Willem van Aelst (artist)|
Dutch, 1627 - 1683
Still Life with Dead Game, 1661
oil on canvas
overall: 84.7 x 67.3 cm (33 3/8 x 26 1/2 in.)
Pepita Milmore Memorial Fund
Not on View
Object 1 of 8
The life-sized depiction of animals creates a tangible sense of reality. In fact, many Dutch still lifes are full-scale representations of the real objects they portray. This quarry fancifully includes a domestic rooster, wild hare and partridge, and several songbirds. Also hanging from the cords are two red velvet hoods used to train hunting falcons. The only sign of life is a fly attracted to the blood on the cock's comb.
Hidden in the shadows behind the game pouch's silver buckle, a classical bas-relief is carved in the marble pedestal. While nymphs watch, the chaste goddess of the hunt, Diana, splashes water on Actaeon, a mortal hunter who surprised her at her bath. In punishment for embarrassing Diana, Actaeon sprouts the antlers of a stag and will be killed by his own hounds.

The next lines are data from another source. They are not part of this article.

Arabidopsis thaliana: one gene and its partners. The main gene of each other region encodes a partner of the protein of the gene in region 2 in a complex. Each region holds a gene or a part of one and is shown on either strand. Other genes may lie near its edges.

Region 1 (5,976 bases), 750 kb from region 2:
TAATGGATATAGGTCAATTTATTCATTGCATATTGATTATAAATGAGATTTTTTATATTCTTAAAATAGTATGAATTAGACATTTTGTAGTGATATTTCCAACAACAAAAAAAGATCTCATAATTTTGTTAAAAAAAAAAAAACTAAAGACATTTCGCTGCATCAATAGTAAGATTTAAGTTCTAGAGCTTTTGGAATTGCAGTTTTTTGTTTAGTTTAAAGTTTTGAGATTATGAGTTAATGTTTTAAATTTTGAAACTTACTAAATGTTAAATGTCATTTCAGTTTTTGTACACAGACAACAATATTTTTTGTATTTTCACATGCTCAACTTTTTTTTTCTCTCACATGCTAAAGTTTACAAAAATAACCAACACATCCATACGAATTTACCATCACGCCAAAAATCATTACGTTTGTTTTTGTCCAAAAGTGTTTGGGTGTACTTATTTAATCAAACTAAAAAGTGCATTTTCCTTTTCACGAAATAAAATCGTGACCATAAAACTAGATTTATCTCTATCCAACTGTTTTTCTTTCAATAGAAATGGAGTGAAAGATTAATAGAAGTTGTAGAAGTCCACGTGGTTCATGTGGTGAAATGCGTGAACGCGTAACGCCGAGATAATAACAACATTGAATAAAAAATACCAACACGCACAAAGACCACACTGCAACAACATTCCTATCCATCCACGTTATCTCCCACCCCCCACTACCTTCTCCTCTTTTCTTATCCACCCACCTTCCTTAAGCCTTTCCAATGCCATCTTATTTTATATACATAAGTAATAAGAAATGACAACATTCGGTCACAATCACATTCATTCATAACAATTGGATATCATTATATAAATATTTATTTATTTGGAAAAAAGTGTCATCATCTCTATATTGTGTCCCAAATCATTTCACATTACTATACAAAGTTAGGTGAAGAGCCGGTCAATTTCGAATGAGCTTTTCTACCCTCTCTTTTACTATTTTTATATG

Van Aelst, who worked in Paris and Florence before settling in Amsterdam, was one of the first still-life painters to depict hunt trophies. His superb illusions of fur, feathers, and flesh set a major precedent for later French, British, and American sporting still lifes.
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